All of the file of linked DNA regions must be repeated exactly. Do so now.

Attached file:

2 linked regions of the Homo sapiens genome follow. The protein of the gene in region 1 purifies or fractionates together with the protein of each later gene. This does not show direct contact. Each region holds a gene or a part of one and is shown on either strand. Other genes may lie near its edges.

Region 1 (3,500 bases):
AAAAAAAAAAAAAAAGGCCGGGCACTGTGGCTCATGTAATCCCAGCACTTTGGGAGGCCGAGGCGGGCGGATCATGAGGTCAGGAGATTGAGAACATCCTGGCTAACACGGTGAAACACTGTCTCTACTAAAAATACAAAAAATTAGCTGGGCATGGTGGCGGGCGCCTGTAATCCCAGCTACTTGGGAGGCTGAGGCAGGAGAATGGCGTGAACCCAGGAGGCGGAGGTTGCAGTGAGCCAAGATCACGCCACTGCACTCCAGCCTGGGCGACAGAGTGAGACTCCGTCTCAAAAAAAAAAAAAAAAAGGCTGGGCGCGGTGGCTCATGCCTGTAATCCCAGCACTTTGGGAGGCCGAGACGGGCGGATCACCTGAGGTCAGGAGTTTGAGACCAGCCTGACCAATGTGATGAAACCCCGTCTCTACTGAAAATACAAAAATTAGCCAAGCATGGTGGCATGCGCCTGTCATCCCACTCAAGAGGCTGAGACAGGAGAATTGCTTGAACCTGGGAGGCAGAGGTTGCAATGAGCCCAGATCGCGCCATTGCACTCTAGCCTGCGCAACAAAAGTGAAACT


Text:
2 linked regions of the Homo sapiens genome follow. The protein of the gene in region 1 purifies or fractionates together with the protein of each later gene. This does not show direct contact. Each region holds a gene or a part of one and is shown on either strand. Other genes may lie near its edges.

Region 1 (3,500 bases):
AAAAAAAAAAAAAAAGGCCGGGCACTGTGGCTCATGTAATCCCAGCACTTTGGGAGGCCGAGGCGGGCGGATCATGAGGTCAGGAGATTGAGAACATCCTGGCTAACACGGTGAAACACTGTCTCTACTAAAAATACAAAAAATTAGCTGGGCATGGTGGCGGGCGCCTGTAATCCCAGCTACTTGGGAGGCTGAGGCAGGAGAATGGCGTGAACCCAGGAGGCGGAGGTTGCAGTGAGCCAAGATCACGCCACTGCACTCCAGCCTGGGCGACAGAGTGAGACTCCGTCTCAAAAAAAAAAAAAAAAAGGCTGGGCGCGGTGGCTCATGCCTGTAATCCCAGCACTTTGGGAGGCCGAGACGGGCGGATCACCTGAGGTCAGGAGTTTGAGACCAGCCTGACCAATGTGATGAAACCCCGTCTCTACTGAAAATACAAAAATTAGCCAAGCATGGTGGCATGCGCCTGTCATCCCACTCAAGAGGCTGAGACAGGAGAATTGCTTGAACCTGGGAGGCAGAGGTTGCAATGAGCCCAGATCGCGCCATTGCACTCTAGCCTGCGCAACAAAAGTGAAACT